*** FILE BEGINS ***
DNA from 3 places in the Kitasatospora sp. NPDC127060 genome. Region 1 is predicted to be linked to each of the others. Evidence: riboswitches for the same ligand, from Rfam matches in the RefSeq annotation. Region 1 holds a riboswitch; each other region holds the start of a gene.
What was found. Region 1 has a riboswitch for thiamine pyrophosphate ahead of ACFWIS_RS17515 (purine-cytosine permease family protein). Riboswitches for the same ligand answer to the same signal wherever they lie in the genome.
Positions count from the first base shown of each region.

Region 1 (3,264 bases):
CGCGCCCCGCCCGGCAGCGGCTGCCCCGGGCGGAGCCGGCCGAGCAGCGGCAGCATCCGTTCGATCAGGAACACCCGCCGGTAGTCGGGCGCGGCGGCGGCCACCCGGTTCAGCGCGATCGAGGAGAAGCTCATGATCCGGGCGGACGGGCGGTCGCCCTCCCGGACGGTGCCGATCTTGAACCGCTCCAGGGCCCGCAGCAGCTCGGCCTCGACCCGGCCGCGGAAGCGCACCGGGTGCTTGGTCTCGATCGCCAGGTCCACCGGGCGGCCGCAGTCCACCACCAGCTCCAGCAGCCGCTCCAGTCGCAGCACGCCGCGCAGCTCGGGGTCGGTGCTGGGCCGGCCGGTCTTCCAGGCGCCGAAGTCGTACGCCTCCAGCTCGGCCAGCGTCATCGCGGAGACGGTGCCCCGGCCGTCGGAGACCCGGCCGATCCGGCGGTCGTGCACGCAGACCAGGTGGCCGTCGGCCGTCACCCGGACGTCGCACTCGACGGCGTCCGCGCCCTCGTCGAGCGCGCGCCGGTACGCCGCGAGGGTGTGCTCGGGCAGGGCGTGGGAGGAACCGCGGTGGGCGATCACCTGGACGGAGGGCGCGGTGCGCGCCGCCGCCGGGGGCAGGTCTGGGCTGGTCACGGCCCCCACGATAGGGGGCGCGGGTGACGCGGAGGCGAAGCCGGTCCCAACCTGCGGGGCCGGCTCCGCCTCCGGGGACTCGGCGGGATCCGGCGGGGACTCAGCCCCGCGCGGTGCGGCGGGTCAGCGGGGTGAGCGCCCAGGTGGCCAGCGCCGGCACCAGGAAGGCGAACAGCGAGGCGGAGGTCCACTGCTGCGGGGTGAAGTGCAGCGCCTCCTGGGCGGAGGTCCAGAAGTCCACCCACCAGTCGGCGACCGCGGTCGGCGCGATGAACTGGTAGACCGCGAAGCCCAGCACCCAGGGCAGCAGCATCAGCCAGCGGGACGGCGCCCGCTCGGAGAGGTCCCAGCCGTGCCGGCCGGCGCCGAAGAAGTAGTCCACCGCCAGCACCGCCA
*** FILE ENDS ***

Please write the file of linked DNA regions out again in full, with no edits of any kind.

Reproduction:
DNA from 3 places in the Kitasatospora sp. NPDC127060 genome. Region 1 is predicted to be linked to each of the others. Evidence: riboswitches for the same ligand, from Rfam matches in the RefSeq annotation. Region 1 holds a riboswitch; each other region holds the start of a gene.
What was found. Region 1 has a riboswitch for thiamine pyrophosphate ahead of ACFWIS_RS17515 (purine-cytosine permease family protein). Riboswitches for the same ligand answer to the same signal wherever they lie in the genome.
Positions count from the first base shown of each region.

Region 1 (3,264 bases):
CGCGCCCCGCCCGGCAGCGGCTGCCCCGGGCGGAGCCGGCCGAGCAGCGGCAGCATCCGTTCGATCAGGAACACCCGCCGGTAGTCGGGCGCGGCGGCGGCCACCCGGTTCAGCGCGATCGAGGAGAAGCTCATGATCCGGGCGGACGGGCGGTCGCCCTCCCGGACGGTGCCGATCTTGAACCGCTCCAGGGCCCGCAGCAGCTCGGCCTCGACCCGGCCGCGGAAGCGCACCGGGTGCTTGGTCTCGATCGCCAGGTCCACCGGGCGGCCGCAGTCCACCACCAGCTCCAGCAGCCGCTCCAGTCGCAGCACGCCGCGCAGCTCGGGGTCGGTGCTGGGCCGGCCGGTCTTCCAGGCGCCGAAGTCGTACGCCTCCAGCTCGGCCAGCGTCATCGCGGAGACGGTGCCCCGGCCGTCGGAGACCCGGCCGATCCGGCGGTCGTGCACGCAGACCAGGTGGCCGTCGGCCGTCACCCGGACGTCGCACTCGACGGCGTCCGCGCCCTCGTCGAGCGCGCGCCGGTACGCCGCGAGGGTGTGCTCGGGCAGGGCGTGGGAGGAACCGCGGTGGGCGATCACCTGGACGGAGGGCGCGGTGCGCGCCGCCGCCGGGGGCAGGTCTGGGCTGGTCACGGCCCCCACGATAGGGGGCGCGGGTGACGCGGAGGCGAAGCCGGTCCCAACCTGCGGGGCCGGCTCCGCCTCCGGGGACTCGGCGGGATCCGGCGGGGACTCAGCCCCGCGCGGTGCGGCGGGTCAGCGGGGTGAGCGCCCAGGTGGCCAGCGCCGGCACCAGGAAGGCGAACAGCGAGGCGGAGGTCCACTGCTGCGGGGTGAAGTGCAGCGCCTCCTGGGCGGAGGTCCAGAAGTCCACCCACCAGTCGGCGACCGCGGTCGGCGCGATGAACTGGTAGACCGCGAAGCCCAGCACCCAGGGCAGCAGCATCAGCCAGCGGGACGGCGCCCGCTCGGAGAGGTCCCAGCCGTGCCGGCCGGCGCCGAAGAAGTAGTCCACCGCCAGCACCGCCA